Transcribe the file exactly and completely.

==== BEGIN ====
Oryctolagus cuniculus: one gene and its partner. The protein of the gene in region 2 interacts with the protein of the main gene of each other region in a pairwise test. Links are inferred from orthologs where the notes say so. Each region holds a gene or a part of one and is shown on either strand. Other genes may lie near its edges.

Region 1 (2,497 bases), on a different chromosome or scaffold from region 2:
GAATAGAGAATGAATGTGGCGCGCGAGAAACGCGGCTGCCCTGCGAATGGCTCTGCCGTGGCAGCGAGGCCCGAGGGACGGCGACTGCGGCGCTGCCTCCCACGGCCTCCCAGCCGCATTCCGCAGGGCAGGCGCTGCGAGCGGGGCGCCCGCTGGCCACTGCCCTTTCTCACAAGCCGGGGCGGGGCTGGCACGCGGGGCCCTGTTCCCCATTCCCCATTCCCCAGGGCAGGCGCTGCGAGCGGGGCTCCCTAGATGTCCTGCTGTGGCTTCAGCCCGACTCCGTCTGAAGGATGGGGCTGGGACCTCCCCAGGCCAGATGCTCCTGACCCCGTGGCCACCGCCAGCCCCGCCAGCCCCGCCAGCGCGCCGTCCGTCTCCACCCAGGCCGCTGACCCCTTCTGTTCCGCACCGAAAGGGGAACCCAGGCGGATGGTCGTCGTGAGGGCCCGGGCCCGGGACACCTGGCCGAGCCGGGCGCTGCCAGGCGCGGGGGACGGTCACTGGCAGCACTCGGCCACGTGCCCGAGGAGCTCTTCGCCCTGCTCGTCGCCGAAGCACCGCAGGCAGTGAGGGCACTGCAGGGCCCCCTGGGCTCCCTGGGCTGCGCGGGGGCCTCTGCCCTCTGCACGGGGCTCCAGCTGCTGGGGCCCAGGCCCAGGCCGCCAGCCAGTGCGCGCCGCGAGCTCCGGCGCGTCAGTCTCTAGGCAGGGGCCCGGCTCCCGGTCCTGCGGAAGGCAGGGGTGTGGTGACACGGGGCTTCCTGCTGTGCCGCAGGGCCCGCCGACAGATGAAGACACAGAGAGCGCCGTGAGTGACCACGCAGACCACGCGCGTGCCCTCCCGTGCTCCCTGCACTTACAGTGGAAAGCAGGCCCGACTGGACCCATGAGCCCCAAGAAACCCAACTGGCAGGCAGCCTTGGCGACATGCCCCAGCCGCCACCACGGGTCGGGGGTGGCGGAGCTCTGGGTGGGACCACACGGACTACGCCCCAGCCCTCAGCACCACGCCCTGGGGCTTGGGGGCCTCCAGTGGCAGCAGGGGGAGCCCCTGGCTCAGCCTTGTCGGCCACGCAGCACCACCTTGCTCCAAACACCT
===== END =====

Oryctolagus cuniculus: one gene and its partner. The protein of the gene in region 2 interacts with the protein of the main gene of each other region in a pairwise test. Links are inferred from orthologs where the notes say so. Each region holds a gene or a part of one and is shown on either strand. Other genes may lie near its edges.

Region 1 (2,497 bases), on a different chromosome or scaffold from region 2:
GAATAGAGAATGAATGTGGCGCGCGAGAAACGCGGCTGCCCTGCGAATGGCTCTGCCGTGGCAGCGAGGCCCGAGGGACGGCGACTGCGGCGCTGCCTCCCACGGCCTCCCAGCCGCATTCCGCAGGGCAGGCGCTGCGAGCGGGGCGCCCGCTGGCCACTGCCCTTTCTCACAAGCCGGGGCGGGGCTGGCACGCGGGGCCCTGTTCCCCATTCCCCATTCCCCAGGGCAGGCGCTGCGAGCGGGGCTCCCTAGATGTCCTGCTGTGGCTTCAGCCCGACTCCGTCTGAAGGATGGGGCTGGGACCTCCCCAGGCCAGATGCTCCTGACCCCGTGGCCACCGCCAGCCCCGCCAGCCCCGCCAGCGCGCCGTCCGTCTCCACCCAGGCCGCTGACCCCTTCTGTTCCGCACCGAAAGGGGAACCCAGGCGGATGGTCGTCGTGAGGGCCCGGGCCCGGGACACCTGGCCGAGCCGGGCGCTGCCAGGCGCGGGGGACGGTCACTGGCAGCACTCGGCCACGTGCCCGAGGAGCTCTTCGCCCTGCTCGTCGCCGAAGCACCGCAGGCAGTGAGGGCACTGCAGGGCCCCCTGGGCTCCCTGGGCTGCGCGGGGGCCTCTGCCCTCTGCACGGGGCTCCAGCTGCTGGGGCCCAGGCCCAGGCCGCCAGCCAGTGCGCGCCGCGAGCTCCGGCGCGTCAGTCTCTAGGCAGGGGCCCGGCTCCCGGTCCTGCGGAAGGCAGGGGTGTGGTGACACGGGGCTTCCTGCTGTGCCGCAGGGCCCGCCGACAGATGAAGACACAGAGAGCGCCGTGAGTGACCACGCAGACCACGCGCGTGCCCTCCCGTGCTCCCTGCACTTACAGTGGAAAGCAGGCCCGACTGGACCCATGAGCCCCAAGAAACCCAACTGGCAGGCAGCCTTGGCGACATGCCCCAGCCGCCACCACGGGTCGGGGGTGGCGGAGCTCTGGGTGGGACCACACGGACTACGCCCCAGCCCTCAGCACCACGCCCTGGGGCTTGGGGGCCTCCAGTGGCAGCAGGGGGAGCCCCTGGCTCAGCCTTGTCGGCCACGCAGCACCACCTTGCTCCAAACACCT